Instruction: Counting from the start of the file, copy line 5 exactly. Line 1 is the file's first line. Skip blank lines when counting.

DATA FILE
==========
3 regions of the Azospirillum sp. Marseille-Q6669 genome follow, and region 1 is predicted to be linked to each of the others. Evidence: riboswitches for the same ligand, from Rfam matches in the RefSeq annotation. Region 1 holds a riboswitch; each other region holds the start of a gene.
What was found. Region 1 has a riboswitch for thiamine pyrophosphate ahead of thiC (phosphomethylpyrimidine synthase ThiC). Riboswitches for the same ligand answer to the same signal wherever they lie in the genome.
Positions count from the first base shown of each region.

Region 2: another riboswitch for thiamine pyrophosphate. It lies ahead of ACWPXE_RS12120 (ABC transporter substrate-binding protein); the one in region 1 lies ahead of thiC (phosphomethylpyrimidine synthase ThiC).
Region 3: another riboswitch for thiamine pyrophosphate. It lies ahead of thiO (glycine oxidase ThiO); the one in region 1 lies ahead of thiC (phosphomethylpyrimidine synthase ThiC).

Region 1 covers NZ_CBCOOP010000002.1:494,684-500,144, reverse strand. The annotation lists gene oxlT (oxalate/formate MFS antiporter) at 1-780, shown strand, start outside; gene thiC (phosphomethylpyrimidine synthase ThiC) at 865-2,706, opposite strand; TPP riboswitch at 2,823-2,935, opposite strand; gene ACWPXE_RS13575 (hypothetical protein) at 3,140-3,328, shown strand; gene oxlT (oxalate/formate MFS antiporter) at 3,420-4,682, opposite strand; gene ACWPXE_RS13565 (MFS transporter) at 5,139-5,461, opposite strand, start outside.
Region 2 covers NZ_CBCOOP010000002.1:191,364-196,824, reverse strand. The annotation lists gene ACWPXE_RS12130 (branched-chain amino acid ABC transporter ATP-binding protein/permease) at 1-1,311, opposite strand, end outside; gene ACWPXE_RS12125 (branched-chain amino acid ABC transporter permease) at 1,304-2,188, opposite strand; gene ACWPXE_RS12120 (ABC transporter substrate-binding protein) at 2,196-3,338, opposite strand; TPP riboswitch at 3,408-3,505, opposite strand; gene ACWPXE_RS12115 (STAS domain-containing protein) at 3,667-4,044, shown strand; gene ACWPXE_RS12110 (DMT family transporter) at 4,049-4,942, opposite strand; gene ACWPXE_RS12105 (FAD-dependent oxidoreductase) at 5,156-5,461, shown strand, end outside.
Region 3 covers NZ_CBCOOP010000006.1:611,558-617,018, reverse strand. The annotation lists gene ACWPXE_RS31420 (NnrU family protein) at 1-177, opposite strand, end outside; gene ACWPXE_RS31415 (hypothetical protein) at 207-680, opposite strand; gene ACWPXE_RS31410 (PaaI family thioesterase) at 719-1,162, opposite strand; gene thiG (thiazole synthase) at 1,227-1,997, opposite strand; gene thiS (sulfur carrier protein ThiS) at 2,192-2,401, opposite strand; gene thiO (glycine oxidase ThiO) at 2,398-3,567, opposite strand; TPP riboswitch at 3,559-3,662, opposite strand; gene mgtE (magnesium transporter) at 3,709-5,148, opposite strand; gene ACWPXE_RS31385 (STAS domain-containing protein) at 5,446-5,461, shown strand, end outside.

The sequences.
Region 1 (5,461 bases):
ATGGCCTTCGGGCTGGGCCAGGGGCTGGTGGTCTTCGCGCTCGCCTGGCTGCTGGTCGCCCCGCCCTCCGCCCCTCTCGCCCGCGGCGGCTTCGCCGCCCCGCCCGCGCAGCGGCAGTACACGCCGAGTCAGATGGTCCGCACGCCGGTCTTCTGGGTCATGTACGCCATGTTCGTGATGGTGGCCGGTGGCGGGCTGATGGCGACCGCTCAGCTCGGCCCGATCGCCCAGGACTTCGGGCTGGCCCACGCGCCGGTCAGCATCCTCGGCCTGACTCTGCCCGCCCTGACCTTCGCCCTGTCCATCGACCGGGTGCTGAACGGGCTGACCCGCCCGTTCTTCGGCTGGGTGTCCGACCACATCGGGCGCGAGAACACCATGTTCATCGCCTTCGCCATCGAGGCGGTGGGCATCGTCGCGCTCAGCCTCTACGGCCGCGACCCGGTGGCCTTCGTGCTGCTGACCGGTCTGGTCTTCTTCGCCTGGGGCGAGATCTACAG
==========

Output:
Region 3: another riboswitch for thiamine pyrophosphate. It lies ahead of thiO (glycine oxidase ThiO); the one in region 1 lies ahead of thiC (phosphomethylpyrimidine synthase ThiC).